GHS student prepares for sixth mission trip to Nicaragua this fall

Shelby Kinsey and her boyfriend Bailey Elliott pause for a quick photo with children who were able to live in a new home thanks to building efforts by volunteers with Project H.O.P.E. Shelby met Bailey, who stays in Nicaragua as a missionary for the majority of the year, during a recent mission trip. He surprised her on Sunday, March 11, when he walked into Texas Roadhouse In Springfield, where she was celebrating her 17th birthday by having dinner there with her parents, Gary and Heather Kinsey.

Shelby Kinsey, right, pictured with her cousin Tammy Conner Stearns, a Nicaraguan missionary with Project H.O.P.E., who has set up several centers in Ciudad Sandino, including Taellor’s House, Center of Hope and Women’s Ministry. The centers feed almost 200 children every weekday, providing what is sometimes the only meal the children have. Tammy is the author of Know Hope: Finding Hope in Tragedy, a book she wrote after the death of her 19-year-old daughter Taellor. The book is available on

Nicaragua is beginning to feel like a second home to Gainesville High School junior Shelby Kinsey, who is making plans for her sixth mission trip later this year to the country, where her cousin Tammy Conner Stearns, along with her husband Travis and their children, are missionaries at Project H.O.P.E. Central.
After a year of fundraising, Shelby celebrated Christmas 2017 with her parents, Gary and Heather Kinsey of Pontiac, and packed her bags to leave for Nicaragua on Saturday, Dec. 30. She, her friend Grace Elliott, and other members of her volunteer group flew to Managua and boarded a bus for an hour-long trip to the city of Ciudad Sandino, where Tammy and her family, along with Shelby’s boyfriend Bailey Elliott were waiting.
“We stay in the Project H.O.P.E. outdoor hotel in Ciudad Sandino,” Shelby said. “It’s a U-shaped building with six sleeping rooms, a laundry area, cafeteria, library and office. In the middle there’s a cabana, where we gather in the evenings with Tammy and the other volunteers.”

The little children
The children of Nicaragua have stolen Shelby’s heart, she said. “They’re the sweetest things. As we got off the bus, they ran up to us and hugged us, wanting us to pick them up and give them piggyback rides.”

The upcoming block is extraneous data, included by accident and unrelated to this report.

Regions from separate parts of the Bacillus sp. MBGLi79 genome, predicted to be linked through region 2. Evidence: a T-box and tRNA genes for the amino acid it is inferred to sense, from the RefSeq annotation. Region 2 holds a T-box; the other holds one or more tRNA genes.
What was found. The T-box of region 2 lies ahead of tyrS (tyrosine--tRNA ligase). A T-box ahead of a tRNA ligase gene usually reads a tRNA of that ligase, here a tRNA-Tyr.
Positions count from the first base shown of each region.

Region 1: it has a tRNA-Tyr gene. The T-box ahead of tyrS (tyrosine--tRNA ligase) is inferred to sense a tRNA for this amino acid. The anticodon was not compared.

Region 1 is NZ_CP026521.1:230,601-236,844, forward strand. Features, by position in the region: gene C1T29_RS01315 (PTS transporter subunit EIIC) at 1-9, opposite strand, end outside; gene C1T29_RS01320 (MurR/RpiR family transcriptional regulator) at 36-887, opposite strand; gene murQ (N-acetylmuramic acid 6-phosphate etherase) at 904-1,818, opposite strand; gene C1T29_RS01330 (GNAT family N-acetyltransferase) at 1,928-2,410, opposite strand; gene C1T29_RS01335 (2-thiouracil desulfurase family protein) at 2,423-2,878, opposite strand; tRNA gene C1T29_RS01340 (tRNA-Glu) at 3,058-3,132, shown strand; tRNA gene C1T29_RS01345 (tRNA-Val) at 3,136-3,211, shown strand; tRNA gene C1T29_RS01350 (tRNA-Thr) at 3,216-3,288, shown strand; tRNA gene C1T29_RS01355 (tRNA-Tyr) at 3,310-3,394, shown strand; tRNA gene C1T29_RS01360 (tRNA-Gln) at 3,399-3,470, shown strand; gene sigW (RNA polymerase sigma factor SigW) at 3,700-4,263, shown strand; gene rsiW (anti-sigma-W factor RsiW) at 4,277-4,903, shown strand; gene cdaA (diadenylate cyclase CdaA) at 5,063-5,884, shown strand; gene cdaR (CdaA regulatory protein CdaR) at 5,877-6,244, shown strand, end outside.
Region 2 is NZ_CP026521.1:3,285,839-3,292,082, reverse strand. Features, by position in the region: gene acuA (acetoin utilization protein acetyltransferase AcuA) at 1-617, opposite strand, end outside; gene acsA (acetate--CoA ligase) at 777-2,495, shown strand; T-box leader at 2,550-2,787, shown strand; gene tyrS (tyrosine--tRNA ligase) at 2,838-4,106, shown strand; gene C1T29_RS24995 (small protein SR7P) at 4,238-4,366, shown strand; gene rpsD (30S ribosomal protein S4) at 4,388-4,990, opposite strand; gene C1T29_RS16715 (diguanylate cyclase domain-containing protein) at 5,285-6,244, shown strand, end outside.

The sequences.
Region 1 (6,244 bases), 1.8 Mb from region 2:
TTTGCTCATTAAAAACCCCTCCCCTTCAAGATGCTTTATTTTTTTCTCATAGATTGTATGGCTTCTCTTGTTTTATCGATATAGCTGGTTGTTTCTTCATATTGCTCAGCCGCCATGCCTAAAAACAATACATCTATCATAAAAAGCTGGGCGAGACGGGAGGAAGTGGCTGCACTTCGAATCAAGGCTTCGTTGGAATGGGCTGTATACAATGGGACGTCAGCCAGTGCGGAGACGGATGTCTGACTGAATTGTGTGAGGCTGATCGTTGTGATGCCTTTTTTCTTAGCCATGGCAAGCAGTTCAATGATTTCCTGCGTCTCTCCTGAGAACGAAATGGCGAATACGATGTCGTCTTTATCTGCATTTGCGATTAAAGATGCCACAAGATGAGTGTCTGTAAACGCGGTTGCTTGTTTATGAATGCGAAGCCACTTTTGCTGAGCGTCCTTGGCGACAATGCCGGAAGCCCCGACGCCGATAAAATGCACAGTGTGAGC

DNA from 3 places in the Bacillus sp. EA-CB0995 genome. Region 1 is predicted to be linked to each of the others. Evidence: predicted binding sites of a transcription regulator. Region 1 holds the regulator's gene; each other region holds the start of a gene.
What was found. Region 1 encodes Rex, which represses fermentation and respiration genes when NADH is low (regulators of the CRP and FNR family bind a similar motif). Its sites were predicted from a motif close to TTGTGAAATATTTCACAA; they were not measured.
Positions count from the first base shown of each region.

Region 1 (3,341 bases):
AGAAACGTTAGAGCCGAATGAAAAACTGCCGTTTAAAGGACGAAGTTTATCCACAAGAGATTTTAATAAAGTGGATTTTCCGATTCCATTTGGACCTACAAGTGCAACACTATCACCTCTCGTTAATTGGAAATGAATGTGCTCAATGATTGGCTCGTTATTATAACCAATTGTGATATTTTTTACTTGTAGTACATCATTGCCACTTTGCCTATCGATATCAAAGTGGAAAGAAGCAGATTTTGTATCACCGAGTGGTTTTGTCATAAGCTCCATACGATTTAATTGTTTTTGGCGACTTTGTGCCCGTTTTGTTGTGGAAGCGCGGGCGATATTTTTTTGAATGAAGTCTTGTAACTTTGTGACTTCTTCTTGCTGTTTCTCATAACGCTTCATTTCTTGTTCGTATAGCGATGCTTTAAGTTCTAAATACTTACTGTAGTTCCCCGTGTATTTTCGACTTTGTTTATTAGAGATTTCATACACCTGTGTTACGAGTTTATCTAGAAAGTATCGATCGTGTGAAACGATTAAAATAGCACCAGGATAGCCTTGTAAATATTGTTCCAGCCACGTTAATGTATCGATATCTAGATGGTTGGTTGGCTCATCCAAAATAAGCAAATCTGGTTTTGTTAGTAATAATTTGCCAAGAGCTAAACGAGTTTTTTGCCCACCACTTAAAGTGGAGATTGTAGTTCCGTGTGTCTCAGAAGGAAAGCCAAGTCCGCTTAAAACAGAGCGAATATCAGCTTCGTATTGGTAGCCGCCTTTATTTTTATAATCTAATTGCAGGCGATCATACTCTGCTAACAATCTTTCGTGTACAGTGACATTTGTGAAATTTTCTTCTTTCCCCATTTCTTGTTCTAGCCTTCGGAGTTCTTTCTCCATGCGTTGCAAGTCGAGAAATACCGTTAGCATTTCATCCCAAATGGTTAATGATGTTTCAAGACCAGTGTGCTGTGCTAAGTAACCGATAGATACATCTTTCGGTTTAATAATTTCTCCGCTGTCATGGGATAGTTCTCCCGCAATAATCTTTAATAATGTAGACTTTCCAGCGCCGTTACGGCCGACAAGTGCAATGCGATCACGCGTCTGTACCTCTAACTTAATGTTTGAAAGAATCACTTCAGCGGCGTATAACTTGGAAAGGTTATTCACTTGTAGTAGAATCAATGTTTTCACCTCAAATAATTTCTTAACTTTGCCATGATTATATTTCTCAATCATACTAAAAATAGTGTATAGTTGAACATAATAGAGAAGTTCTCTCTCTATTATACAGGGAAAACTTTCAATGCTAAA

Shelby said she is especially moved by the little children living in the city dump, scavenging for their food and survival in one of the most dangerous and unreached areas of Ciudad Sandino. “Tammy and Travis started a ministry called Center of Hope at the dump, where they feed the kids who are living there,” Shelby said. In partnership with Convoy of Hope, the center provides lunch to the children five days a week – many times the only meal the children receive that day. In addition to the meals, the center also provides a safe haven for women and teenagers. “ Teenage girls make bracelets to sell, kids come in to read,” Shelby said. “Tammy also takes them on outing days, where she teaches the children table manners, and how to save and spend their money to buy things.”

A typical day
On Sunday, Shelby’s first full day in Nicaragua, her volunteer group attended church, enjoyed a meal, then changed into work clothes. “This is one of the best days,” Shelby said. “We got to meet our ‘adopted’ family and sit and visit with them. We learned a little about the basics of building the home we were going to construct for them. It’s a light work day, and we had fun getting to know them  with the help of the translators.”
The volunteers work a full day, usually until about 4 p.m. “We work hard,” said Shelby. “One day, after work, I looked down at my legs and thought, ‘Wow, I’m getting tan!’ But then I took a shower and found out it was just dirt from work.”
After work and ministry, the group has dinner around 6 p.m. then they clean up and make their lunches for the following day. “After that, we have cabana time,” Shelby said. “We’ll have a speaker; then we will sit around and visit. This time, while I was there, we got to celebrate the New Year. In Nicaragua, they have this tradition called the Burning Man. It’s like a symbolic burning of the regrets and failures of the past year. We wrote down stuff we wanted to forget from last year – our sins and mistakes –  and stuck it on the Burning Man and lit him on fire. It was cool.”

Taellor’s House
In addition to working on the building projects, the group reaches out in different ministries such as Vacation Bible School, house-to-house ministering or volunteering at Taellor’s House, an outreach to single mothers and their children. Named after Tammy and Travis’ daughter Taellor Stearns, who died in June 2014 at the age of 19, Taellor House provides after-school care for children, along with various programs for mothers. On weekdays, more than 80 children receive lunch, tutoring, biblical teaching, English classes, a school uniform and school supplies. Mothers receive biblical parenting skills, vocational skills and get help securing a job.
Shelby said she also enjoys the house-to-house ministries in the village. “We go in groups of three to five people with five loaves of bread,” she said. “As we approach the house we tell them we have a gift for them and want to know how to pray for their family. Sometimes, we only made it to one house because the people want us to stay and talk and pray with them. If we’re there the whole time, it’s fine. However God leads us through the village is fine.”
Nicaragua is calling Shelby again, she said, and she’s working to fund her next mission trip set for August of this year. “It costs between $1,200 and $1,600 to go, but the feeling you bring home with you is priceless,” she said.


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